Professional Experience Program
Our Professional Experience Program provides real world training and work experience for select Engineering Management students by connecting them with industry including local start-up companies in the Praxis Center for Venture Development
Our alumni connections and cross-campus collaborations result in unique opportunities for students each year. Students in the program will have the opportunity to build their resume while applying their Engineering Management skills to practice. Projects topics could include technology strategy, data analytics, sales and marketing, information exchange, cost and life cycle benefits, resource allocation and forecasting, technology roadmapping or selection, strategic planning, bottom line evaluations, decision analysis and support, quality control, manufacturing, and distribution.
All internships are unpaid and for independent study credit with an Engineering Management faculty member serving as the independent study advisor. The terms of the internship (such as start date, end date, hours per week) are flexible. Internships take place either over the summer or winter break.
We host an information session in the Fall and Spring for interested students. We then facilitate matching with companies seeking interns. Not all students who apply are guaranteed an internship.
Engineering Interns Help Cornell Technology Startups Bloom Into Successful Ventures
By: ESHIP Magazine / 2020
Over the 2020 winter break, graduate students in Cornell's engineering management program started working with companies in the Praxis Center for Venture Development in a new internship program. The engineering management program at Cornell is geared toward engineers who want to stay in a technological environment, but focus on managerial roles.
The program helps startups progress more smoothly and provides real world training and work experience for the student interns. Many of the students will continue to work with their client companies throughout the spring semester.
The Praxis Center is Cornell's newest venture incubator, housed in Duffield Hall, and helps faculty, staff and students launch engineering, digital and physical sciences companies based on Cornell licensed technologies. Opened in March of 2019, the Praxis Center houses eight companies with products ranging from software to hardware and applications from health care products to semiconductor manufacturing equipment.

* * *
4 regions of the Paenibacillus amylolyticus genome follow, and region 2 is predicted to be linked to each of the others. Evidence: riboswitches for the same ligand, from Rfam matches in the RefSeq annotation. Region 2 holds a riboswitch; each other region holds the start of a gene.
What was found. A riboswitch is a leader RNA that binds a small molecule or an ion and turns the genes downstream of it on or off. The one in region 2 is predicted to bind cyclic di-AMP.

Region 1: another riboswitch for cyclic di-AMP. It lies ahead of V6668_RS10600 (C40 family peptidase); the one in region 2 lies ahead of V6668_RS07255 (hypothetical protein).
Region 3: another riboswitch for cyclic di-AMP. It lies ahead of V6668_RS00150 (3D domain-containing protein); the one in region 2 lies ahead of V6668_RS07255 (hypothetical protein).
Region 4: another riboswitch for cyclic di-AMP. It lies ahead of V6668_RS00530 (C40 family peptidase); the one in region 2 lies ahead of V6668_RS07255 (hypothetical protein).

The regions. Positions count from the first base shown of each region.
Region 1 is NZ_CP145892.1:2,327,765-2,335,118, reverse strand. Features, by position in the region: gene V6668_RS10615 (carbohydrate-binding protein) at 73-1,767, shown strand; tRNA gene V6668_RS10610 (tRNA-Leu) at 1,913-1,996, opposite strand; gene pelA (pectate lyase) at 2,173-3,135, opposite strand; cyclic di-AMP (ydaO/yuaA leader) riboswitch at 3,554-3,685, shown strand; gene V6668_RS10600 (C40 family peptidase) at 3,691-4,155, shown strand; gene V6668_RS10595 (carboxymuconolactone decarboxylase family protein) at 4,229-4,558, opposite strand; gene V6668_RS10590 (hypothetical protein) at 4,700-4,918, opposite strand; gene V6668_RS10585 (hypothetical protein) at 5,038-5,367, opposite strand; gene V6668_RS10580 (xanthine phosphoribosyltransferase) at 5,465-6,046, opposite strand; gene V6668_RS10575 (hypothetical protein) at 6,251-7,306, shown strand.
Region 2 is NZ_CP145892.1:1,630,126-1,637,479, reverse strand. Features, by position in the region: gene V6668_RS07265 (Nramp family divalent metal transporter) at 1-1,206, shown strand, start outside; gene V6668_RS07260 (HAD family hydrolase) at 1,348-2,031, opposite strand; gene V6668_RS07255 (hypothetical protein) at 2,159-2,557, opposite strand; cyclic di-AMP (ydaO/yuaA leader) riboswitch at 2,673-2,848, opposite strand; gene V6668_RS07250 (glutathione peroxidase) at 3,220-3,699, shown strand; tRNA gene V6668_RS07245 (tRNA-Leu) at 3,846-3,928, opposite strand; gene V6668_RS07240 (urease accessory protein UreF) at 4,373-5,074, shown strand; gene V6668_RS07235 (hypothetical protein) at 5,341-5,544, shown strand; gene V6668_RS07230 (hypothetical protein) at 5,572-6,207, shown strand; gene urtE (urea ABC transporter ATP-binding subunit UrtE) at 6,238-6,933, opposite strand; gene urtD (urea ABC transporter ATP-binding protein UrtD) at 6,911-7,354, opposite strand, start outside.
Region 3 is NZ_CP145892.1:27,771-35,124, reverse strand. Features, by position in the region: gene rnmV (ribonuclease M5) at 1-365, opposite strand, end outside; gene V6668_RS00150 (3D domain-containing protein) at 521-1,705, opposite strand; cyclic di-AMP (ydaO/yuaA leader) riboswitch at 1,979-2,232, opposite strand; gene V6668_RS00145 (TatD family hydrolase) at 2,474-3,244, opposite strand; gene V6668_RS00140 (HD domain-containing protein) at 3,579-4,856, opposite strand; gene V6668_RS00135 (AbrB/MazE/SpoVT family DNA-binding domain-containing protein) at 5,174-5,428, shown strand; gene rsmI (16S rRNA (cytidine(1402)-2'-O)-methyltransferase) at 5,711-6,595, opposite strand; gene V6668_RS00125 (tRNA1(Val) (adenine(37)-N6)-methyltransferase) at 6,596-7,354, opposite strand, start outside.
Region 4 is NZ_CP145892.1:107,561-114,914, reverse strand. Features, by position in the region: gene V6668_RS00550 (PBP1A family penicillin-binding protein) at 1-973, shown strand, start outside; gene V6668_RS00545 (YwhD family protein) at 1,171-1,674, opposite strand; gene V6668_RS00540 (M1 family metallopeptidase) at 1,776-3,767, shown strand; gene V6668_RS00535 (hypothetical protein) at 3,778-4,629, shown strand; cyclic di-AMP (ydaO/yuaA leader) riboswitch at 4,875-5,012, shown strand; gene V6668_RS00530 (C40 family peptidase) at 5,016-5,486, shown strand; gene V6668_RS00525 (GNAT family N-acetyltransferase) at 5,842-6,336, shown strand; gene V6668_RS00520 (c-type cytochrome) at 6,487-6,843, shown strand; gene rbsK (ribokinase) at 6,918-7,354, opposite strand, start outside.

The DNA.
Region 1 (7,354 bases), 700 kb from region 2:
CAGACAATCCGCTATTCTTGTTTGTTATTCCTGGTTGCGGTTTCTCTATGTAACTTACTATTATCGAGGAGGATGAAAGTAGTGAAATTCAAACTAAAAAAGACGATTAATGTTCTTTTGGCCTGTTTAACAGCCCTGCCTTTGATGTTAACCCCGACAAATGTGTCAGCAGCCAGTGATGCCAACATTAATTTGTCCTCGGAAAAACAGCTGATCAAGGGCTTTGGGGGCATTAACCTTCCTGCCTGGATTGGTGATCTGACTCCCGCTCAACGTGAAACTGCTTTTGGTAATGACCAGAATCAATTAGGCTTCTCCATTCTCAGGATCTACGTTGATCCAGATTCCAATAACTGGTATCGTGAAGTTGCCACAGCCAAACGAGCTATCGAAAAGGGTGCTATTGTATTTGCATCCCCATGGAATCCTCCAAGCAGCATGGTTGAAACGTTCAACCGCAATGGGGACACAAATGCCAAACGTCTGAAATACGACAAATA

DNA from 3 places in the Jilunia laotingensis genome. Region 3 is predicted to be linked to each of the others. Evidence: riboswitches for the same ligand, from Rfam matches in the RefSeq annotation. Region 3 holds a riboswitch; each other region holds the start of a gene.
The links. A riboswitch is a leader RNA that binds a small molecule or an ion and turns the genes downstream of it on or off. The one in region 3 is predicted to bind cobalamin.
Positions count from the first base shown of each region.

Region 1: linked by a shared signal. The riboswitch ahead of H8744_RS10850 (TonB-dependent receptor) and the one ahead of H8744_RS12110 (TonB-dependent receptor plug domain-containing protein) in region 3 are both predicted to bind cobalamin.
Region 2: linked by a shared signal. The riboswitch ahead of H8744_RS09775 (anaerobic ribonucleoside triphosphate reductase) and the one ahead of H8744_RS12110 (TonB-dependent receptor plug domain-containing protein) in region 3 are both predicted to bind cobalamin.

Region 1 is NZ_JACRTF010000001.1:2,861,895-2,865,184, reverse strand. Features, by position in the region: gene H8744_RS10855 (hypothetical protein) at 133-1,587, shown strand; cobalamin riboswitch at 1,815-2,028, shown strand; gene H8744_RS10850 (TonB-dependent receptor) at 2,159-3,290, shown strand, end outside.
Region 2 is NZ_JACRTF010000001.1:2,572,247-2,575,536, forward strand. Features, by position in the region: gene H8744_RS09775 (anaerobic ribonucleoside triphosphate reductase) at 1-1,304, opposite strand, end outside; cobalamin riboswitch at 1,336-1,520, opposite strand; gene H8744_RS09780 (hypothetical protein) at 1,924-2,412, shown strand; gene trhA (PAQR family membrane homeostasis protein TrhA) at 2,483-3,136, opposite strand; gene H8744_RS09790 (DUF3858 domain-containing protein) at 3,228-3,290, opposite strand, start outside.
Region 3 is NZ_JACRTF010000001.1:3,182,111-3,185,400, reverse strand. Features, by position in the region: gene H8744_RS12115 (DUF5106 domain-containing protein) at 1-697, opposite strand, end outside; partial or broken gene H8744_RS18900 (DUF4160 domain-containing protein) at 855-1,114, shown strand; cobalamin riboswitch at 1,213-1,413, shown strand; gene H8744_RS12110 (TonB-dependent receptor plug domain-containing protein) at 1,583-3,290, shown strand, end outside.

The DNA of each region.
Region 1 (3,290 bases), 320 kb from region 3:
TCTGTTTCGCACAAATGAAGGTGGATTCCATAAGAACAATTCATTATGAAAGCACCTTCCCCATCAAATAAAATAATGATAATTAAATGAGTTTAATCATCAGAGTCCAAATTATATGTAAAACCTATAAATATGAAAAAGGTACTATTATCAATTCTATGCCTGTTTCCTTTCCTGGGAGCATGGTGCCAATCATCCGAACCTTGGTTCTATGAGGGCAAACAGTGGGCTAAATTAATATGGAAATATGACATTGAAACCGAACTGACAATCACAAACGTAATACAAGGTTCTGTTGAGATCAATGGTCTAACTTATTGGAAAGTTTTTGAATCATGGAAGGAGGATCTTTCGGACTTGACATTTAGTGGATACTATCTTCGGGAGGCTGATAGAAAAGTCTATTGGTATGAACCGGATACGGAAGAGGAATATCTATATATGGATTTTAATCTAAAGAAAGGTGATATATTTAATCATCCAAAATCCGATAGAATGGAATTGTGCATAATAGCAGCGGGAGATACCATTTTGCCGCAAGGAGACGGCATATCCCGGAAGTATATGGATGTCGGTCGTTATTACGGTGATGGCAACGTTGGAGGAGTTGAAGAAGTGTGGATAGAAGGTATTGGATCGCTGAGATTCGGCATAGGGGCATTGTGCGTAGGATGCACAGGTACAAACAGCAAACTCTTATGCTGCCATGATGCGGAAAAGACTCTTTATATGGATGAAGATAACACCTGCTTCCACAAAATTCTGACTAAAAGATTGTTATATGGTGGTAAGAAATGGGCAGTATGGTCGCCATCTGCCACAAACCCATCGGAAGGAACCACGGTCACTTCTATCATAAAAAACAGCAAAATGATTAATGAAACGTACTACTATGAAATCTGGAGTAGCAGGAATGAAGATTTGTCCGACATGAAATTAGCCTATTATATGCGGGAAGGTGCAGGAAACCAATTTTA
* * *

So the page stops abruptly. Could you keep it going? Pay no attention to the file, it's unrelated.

"I am identifying competitors and creating strategies to set our product apart from theirs," said Ron Yang, an engineering management student with an undergraduate degree in civil engineering. Yang works with Praxis startup company, Exotanium, which reduces costs and improves security for client software applications that run in cloud datacenter such as Amazon Web Services or Microsoft Azure. The Exotanium software platform is based on Cornell technology developed by Dr. Zhiming Shen and CIS Professors Hakim Weatherspoon and Robbert van Renesse.
Student spotlight: Sanat Karunakaran
Geegah LLC. is a cutting-edge MEMs device startup based in the Praxis Center for Venture Development in Ithaca, New York. Geegah has leveraged their expertise in Ultrasonic MEMs devices to pioneer the advancement sensing device technology. With their patented technology, Geegah are quickly becoming players in the large commercial markets of biometrics and digital agriculture. Geegah were at a nascent stage in their growth as a company and were largely focused on research and development and prototyping of their products for the last few years. Over this past summer, I had the wonderful opportunity of working on their Business Development challenges with their Digital Agriculture division. The first month of the internship required me to do an in-depth competitor analysis. This was required to develop an understanding of all aspects of the Digital Agriculture market: number of competitor startups, price-points available, size of the market, market penetrability, business models being used by the competition, etc. After extensive research, a significant amount of data was gathered and used to generate insights regarding target market segments and starting points to base the Geegah Digital Agriculture business model on. In the remainder of the internship, I developed a dynamic break-even model taking into consideration the various costs associated with running Digital Agriculture division of the company. This was a dynamic model that calculated the real-time cost per customer over a fixed period and frequency of service that would result in breaking even. I also developed the beginnings of a pricing strategy to facilitate optimal profits and market penetration.
The internship was an incredible learning experience that allowed me to apply learnings from my various courses in a real-world setting. Working for a startup posed its own challenges and has definitely contributed greatly towards setting me up for a career in business development roles after graduation. I am incredibly thankful to Geegah and the Engineering Management program at Cornell for facilitating this opportunity for me.